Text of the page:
As political change and renewal sweeps across the Middle East, the film industry in the Arab world is also undergoing a transformation. In step with this week’s Doha Tribeca Film Festival, Screen profiles some of the region’s rising film-making and acting talent now stepping onto the international stage.
The volume of film production across the Arab world is enough to sustain an estimated 5,000-10,000 actors across all salary scales. While the majority of their work has not been seen outside their respective countries, let alone outside the wider Arab-speaking world, it is becoming increasingly clear their talents and those of their film-makers will assume an ever bigger role on the international stage.
“I tell young actors: it’s a global career now,” London-based casting director Dan Hubbard told a panel at last December’s Dubai International Film Festival. Speaking alongside him was one of the best examplars of this globalisation: Egyptian actor Amr Waked. With roles in two Hollywood films, Syriana and Contagion, Waked’s stock is about to rise even higher following his performance opposite Ewan McGregor and Emily Blunt in Salmon Fishing In The Yemen, one of this year’s hottest acquisition targets at Toronto, where it was snapped up by CBS Films.
According to Waked, the crux of an actor’s success hinges on his ability to make the audience believe he is the only person who could play that role. Focus on being authentic, and the rest will follow.
“You should never throw yourself in the path of a casting director; that should be the job of your agent,” he says. “Do the best you can with what you have and then people will find you.”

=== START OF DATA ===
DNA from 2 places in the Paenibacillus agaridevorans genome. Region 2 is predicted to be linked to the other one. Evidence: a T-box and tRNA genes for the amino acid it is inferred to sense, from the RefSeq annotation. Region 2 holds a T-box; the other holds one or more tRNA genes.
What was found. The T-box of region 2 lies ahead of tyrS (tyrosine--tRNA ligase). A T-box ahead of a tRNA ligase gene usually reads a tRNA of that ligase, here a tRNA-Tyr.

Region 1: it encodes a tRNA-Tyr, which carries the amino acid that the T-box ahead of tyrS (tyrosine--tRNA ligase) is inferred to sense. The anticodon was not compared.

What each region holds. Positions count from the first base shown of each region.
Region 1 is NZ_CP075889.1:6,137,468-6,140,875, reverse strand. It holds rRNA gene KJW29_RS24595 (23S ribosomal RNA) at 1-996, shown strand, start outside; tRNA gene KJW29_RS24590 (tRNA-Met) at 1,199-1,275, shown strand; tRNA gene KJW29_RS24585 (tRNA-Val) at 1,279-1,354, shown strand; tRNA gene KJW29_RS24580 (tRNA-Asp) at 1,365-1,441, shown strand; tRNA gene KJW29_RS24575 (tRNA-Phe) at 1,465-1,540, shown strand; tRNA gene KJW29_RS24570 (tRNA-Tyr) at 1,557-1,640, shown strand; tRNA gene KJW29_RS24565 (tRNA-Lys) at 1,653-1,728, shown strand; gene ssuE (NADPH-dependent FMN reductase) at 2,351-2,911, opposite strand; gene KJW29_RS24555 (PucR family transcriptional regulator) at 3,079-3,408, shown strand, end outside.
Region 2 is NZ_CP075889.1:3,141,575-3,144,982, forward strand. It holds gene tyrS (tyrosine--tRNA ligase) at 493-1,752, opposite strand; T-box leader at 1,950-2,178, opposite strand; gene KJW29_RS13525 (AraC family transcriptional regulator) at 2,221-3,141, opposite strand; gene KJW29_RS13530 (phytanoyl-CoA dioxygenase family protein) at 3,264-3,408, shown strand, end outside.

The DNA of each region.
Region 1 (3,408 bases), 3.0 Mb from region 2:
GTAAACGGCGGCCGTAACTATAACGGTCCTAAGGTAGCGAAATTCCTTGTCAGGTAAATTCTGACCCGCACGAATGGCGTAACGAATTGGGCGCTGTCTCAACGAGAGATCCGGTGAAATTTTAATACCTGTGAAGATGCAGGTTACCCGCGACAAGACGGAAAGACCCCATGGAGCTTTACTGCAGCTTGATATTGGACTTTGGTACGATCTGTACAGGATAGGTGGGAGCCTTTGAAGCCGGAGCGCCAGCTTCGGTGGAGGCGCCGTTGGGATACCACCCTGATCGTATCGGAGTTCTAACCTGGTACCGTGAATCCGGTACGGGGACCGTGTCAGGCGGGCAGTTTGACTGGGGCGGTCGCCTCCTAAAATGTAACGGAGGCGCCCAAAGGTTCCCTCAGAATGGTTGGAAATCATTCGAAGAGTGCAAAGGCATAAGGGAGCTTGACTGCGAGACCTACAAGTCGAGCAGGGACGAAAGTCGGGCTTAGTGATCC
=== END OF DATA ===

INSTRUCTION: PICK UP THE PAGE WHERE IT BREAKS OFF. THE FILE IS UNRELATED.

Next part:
And, yes, Arab actors can be prima donnas too. Persuading established Arab actors to audition for parts can be difficult unless the director happens to be a big name. “There is an incredible amount of resistance across the profession,” says Waked.
Another tell-tale sign of Arab cinema growth is that casting directors are now having to deal with ever tighter production schedules. “We used to have three months to find actors,” recalled Paris-based casting agent Gérard Moulevrier at Dubai. “Now we can be given just two weeks to prep before shooting begins.”
It is a trend that will likely accelerate once the revolutionary smoke across the Arab world begins to settle and legions of newly empowered filmmakers flex their storytelling talents even more. It won’t be long before one of their creative endeavours will supersede Caramel, Nadine Labaki’s 2007 breakthrough that established new benchmarks for what an Arab feature could achieve in the international marketplace after opening theatrically in more than 40 countries for a collective take of nearly $15m. Her follow-up, Where Do We Go Now? won the coveted People’s Choice Award at last month’s Toronto film festival.
Here is a look at future Labakis and Wakeds tipped to make an international mark.
Actress and film-maker, Saudi Arabia
Ahd, who is known now just by her first name, is a native of Saudi Arabia, a kingdom not readily associated with film-makers or actors. And yet she has won early acclaim in both spheres, winning prizes for her short film The Shoemaker, in which she co-stars opposite Amr Waked, and was named best actress at the 2006 San Francisco International Film Festival for her screen debut in Razan.
Based in New York, where her production company Odd Camel Films reflects her open-minded spirit, Ahd also has extensive production experience having worked alongside Peter Berg on The Kingdom in roles that included set assistant and technical advisor.
As Ahd develops her first feature, Smile, You’re In Jeddah, her personal take on her hometown, she has every intention of continuing this multi-hyphenate existence.